Oral health habits - myth buster

Myth busting guide to common oral health habits

Jo Dickinson Dental Health Leave a Comment

We’ve all got habits, good and bad, and when it comes to our oral health, we’re no different. But, how do you know when these habits are doing more harm than good? Here’s Dental Hygienist, Jo Dickinson’s myth busting guide of some of our more common habits.

Myth #1 – Biting your nails can’t damage your teeth

FALSE

Although the chewing of nails can’t cause any direct wear to the enamel, as the nail is much softer than the enamel, a study by the American Academy of General Dentistry did find a link suggesting that nail and pen chewers were at a higher risk of developing bruxism. Bruxism is the perpetual habit of grinding teeth which can eventually lead to tooth wear. It must also be noted that nail chewers are at risk of bacterial transfer from mouth to hand and vice versa leaving themselves at risk of tummy upsets and infected nailbeds.

Myth #2 – Scrubbing your teeth when brushing causes damage to teeth and gums

TRUE

This is a common problem that seems to stem, for some of us, from our childhood when toothbrushing was encouraged to be a vigorous scrubbing action. Poor toothbrushing techniques have been reinforced by film and TV adverts, leaving many of us confused how to brush effectively. Scrubbing, we now know is harmful to teeth as it can cause enamel wear, gum recession and tooth sensitivity, plus it isn’t the most effective means of removing plaque. To demystify the best toothbrushing technique and avoid tooth wear, book a session with your dental hygienist who can help.

Myth #3 – Sipping drinks is better for your teeth

FALSE

This one might surprise you… chugging or gulping a drink down is much better for your teeth than sipping! As most beverages are either high in sugar or acid, the constant bathing of teeth can have devastating effects. Even so called ‘healthy drinks,’ such as fruit smoothies, herbal teas and flavoured waters, can contain high levels of tooth destroying acid and/or sugar. It can take up to an hour for the mouth to recover after each sip of a sugary drink so frequent sipping can initiate tooth decay pretty quickly.

There are surprisingly few tooth-friendly drinks because, as a nation, we have become so used to drinks being sweet. This concern is something echoed by the Government’s plan to tax high sugar drinks. Although many in the dental and medical profession feel this doesn’t go far enough, on a personal level, I believe that if we can’t opt for tooth-friendly drinks such as still water, milk or sugar-less tea and coffee, then glugging down our drinks might be the next best option!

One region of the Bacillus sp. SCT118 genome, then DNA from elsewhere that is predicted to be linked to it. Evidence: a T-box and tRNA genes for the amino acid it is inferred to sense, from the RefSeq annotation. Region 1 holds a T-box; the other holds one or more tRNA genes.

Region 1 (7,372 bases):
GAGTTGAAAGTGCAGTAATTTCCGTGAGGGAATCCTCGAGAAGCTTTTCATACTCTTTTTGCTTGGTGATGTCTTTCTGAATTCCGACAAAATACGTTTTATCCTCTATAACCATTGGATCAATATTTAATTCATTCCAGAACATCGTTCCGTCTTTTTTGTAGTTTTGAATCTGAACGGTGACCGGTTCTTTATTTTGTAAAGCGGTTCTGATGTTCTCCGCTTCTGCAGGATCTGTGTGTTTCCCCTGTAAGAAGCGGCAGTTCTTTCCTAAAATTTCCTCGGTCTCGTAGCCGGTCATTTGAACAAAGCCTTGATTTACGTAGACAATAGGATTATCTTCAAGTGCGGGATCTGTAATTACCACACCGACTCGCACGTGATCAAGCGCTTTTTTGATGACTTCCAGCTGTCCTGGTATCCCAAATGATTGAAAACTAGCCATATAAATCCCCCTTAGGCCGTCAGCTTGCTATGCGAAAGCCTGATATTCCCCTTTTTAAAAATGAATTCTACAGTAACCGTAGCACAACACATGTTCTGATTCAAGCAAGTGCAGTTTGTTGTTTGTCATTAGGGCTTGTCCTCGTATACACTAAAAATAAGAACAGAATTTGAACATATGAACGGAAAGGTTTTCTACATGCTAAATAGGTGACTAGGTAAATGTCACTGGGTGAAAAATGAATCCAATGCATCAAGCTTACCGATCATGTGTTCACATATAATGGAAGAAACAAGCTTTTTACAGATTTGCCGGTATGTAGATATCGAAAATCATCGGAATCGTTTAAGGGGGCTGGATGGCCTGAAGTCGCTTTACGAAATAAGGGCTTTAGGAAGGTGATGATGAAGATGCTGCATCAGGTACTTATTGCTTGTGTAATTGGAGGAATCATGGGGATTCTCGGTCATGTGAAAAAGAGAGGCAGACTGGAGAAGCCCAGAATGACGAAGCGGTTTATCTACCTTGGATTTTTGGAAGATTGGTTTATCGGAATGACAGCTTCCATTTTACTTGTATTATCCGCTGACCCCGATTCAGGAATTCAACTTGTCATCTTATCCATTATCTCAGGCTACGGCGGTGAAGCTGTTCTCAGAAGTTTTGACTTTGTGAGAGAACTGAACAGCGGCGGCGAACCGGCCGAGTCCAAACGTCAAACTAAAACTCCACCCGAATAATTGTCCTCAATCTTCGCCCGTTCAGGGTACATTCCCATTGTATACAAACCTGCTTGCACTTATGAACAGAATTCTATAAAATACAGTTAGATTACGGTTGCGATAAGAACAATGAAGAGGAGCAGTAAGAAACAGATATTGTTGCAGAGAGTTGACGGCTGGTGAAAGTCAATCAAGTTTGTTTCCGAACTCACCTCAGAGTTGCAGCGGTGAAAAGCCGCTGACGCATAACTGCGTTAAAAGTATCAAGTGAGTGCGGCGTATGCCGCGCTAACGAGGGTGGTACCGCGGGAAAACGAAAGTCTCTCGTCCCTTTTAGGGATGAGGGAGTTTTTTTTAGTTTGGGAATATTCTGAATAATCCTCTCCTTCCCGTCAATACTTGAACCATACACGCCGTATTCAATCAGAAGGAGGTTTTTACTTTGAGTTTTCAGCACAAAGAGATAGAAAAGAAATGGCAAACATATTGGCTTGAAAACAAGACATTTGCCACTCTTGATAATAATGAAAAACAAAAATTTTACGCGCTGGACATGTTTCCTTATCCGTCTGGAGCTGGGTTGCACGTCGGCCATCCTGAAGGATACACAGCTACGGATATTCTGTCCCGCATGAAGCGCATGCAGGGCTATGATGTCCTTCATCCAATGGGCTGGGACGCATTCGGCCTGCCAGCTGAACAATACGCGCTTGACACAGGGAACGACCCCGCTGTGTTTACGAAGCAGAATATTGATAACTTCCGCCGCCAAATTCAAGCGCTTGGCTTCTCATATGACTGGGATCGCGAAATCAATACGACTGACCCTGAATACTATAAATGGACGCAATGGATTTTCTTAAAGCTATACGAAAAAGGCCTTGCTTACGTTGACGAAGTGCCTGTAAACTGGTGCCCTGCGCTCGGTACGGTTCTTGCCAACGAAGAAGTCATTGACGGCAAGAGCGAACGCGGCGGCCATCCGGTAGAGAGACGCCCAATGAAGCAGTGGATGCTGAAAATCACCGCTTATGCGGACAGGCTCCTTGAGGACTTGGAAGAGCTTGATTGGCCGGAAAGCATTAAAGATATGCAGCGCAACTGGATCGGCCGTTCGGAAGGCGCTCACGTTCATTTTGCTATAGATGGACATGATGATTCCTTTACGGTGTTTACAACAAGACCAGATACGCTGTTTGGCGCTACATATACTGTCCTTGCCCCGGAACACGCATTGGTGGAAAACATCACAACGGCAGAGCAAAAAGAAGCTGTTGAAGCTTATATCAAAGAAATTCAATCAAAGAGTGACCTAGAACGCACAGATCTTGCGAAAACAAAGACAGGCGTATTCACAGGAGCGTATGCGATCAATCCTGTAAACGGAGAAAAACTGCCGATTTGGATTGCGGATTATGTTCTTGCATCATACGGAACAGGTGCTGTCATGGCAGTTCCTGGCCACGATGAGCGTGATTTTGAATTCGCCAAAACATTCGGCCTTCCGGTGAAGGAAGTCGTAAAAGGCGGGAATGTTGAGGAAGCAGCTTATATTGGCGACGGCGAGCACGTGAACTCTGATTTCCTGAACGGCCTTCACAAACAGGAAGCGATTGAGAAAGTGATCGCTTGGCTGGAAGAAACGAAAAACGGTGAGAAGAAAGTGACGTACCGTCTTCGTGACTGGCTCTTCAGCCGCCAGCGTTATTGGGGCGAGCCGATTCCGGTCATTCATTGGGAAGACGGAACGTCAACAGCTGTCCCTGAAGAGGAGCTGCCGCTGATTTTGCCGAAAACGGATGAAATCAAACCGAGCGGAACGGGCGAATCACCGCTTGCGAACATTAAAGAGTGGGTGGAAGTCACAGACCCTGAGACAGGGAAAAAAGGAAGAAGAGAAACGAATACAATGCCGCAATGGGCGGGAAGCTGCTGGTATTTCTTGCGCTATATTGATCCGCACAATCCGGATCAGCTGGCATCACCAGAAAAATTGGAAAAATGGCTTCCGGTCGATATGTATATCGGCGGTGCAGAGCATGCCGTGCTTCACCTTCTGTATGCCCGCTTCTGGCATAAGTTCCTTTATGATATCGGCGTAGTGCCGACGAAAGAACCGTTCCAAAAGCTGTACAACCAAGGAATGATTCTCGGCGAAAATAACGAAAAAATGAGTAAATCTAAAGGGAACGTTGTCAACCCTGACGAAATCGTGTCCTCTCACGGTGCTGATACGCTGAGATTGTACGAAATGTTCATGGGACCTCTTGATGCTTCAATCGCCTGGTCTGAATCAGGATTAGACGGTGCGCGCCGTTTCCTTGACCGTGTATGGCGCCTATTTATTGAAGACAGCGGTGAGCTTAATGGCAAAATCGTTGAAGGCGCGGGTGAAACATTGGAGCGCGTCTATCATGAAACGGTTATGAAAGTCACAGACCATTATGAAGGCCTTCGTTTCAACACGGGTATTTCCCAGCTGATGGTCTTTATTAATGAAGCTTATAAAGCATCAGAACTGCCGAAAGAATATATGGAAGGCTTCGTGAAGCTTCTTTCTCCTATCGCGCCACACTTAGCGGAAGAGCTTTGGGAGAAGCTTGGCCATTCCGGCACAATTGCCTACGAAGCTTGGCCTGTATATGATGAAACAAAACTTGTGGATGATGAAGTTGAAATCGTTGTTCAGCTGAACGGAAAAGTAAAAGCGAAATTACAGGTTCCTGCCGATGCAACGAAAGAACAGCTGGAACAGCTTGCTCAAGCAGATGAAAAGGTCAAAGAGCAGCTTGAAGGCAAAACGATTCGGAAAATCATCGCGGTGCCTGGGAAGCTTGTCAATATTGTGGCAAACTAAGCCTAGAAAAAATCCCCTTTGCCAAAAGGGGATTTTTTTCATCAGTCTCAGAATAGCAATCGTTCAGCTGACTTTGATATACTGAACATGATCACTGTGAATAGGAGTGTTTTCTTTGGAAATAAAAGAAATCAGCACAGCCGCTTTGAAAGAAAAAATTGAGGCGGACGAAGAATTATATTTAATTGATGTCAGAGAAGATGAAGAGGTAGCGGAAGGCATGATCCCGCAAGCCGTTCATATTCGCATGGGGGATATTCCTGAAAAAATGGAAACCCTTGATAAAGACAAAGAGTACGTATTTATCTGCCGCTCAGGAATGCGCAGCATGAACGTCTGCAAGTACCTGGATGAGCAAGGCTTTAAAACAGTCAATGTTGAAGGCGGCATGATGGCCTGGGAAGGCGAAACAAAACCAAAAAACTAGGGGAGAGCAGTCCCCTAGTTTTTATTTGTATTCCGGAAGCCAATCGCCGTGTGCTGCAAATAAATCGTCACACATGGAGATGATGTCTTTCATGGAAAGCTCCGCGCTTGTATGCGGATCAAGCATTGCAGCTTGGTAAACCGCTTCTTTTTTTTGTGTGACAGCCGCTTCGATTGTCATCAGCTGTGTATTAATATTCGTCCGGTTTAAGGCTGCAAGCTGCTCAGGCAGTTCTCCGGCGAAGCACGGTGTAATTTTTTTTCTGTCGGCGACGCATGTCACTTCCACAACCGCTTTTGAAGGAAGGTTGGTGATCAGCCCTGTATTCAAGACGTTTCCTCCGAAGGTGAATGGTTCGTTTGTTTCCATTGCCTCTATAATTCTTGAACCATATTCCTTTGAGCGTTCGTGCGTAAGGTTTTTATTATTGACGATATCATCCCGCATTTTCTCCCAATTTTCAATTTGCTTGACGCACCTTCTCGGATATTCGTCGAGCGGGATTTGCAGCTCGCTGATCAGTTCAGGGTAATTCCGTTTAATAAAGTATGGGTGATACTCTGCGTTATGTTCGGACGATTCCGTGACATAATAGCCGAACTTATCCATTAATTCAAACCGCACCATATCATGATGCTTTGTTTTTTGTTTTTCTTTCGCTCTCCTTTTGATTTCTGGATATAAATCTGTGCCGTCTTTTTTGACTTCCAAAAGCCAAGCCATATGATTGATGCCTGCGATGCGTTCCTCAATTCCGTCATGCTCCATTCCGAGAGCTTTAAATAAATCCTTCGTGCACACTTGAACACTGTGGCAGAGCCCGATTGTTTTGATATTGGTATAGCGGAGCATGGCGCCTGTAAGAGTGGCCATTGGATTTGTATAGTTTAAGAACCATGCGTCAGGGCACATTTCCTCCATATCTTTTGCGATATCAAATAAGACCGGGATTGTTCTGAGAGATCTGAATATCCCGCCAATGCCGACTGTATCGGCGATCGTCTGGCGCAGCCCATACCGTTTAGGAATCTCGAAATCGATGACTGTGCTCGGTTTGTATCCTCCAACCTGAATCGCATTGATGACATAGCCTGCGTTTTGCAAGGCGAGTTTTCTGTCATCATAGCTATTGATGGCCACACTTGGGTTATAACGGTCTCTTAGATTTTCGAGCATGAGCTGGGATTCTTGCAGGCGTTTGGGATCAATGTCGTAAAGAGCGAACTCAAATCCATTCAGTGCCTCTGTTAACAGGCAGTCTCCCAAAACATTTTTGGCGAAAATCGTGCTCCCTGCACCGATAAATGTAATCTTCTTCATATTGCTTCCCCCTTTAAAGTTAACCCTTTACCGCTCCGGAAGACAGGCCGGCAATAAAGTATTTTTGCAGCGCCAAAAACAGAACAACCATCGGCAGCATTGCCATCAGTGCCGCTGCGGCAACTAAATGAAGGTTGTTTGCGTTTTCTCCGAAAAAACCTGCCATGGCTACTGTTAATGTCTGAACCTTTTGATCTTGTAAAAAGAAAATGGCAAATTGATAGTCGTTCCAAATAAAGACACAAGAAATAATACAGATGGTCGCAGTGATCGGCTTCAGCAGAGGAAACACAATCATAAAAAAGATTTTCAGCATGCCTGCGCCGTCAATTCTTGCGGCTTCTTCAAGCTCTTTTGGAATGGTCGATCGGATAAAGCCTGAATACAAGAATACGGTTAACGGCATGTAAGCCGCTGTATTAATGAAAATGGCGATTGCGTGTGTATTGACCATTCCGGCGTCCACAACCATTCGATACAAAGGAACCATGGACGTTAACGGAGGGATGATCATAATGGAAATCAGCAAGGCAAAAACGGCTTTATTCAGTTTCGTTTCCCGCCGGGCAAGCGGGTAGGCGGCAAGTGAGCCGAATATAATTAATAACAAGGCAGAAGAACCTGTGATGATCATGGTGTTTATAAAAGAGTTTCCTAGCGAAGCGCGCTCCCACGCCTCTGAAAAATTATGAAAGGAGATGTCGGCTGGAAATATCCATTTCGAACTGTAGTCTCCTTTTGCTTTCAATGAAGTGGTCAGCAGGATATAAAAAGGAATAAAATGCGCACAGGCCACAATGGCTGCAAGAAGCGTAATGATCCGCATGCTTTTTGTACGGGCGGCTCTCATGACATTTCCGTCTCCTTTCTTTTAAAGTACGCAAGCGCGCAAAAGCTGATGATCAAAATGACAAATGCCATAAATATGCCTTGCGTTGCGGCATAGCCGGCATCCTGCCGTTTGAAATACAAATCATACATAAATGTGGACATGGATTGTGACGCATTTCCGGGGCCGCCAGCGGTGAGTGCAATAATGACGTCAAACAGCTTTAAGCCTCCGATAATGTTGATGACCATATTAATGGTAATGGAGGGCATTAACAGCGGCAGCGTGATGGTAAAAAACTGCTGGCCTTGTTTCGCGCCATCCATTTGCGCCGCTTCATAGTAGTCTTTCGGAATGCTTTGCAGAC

Myth #4 – It’s best to use a ‘sawing’ motion when flossing

FALSE

There is a wonderful tale that dental hygienists love to tell their patients. It’s a true story of how a prison inmate managed to saw through the bars of his prison cell with dental floss. He spent each evening sawing away with his floss until he eventually eroded through the bars! Thankfully he was caught but it does show how strong floss can be. Even though tooth enamel is tough; it too can be worn down by a vigorous sawing action.

If you have been advised to floss by a dental professional, then the technique you use should be a gentle but assertive wiping action around the contour of the side of the tooth without friction or heat being generated. If in doubt, ask your hygienist or dentist to demonstrate a good technique to you. Many people are finding more effective methods to replace floss such as interdental brushes or bottle brushes. These are also technique sensitive and your dental team will be happy to advise you.

Myth #5 – Chewing gum is good for your teeth

TRUE

This habit that is very good for teeth!

The action of chewing stimulates so much saliva, it can counteract, to some extent, the harmful effect of sugar on our teeth. The chewing needs to take place almost immediately after eating sugar – a few days later just doesn’t work! It’s best to chew sugar-free gum and there are also some chewing gums that contain xylitol which has a mild anti-decay property to it. It’s probably not necessary for us to chew gum after meal times, as our teeth generally cope with what we eat during mealtimes, however chewing gum is useful for those who snack and graze on carbohydrates throughout the day and for those of us who can’t resist the odd sweet on long car journeys.

So, whether you’re a floss ‘sawer’ or a nail biter, I hope these myth busting tips have given you some food for thought on looking after your oral health and kicking some of your bad habits.



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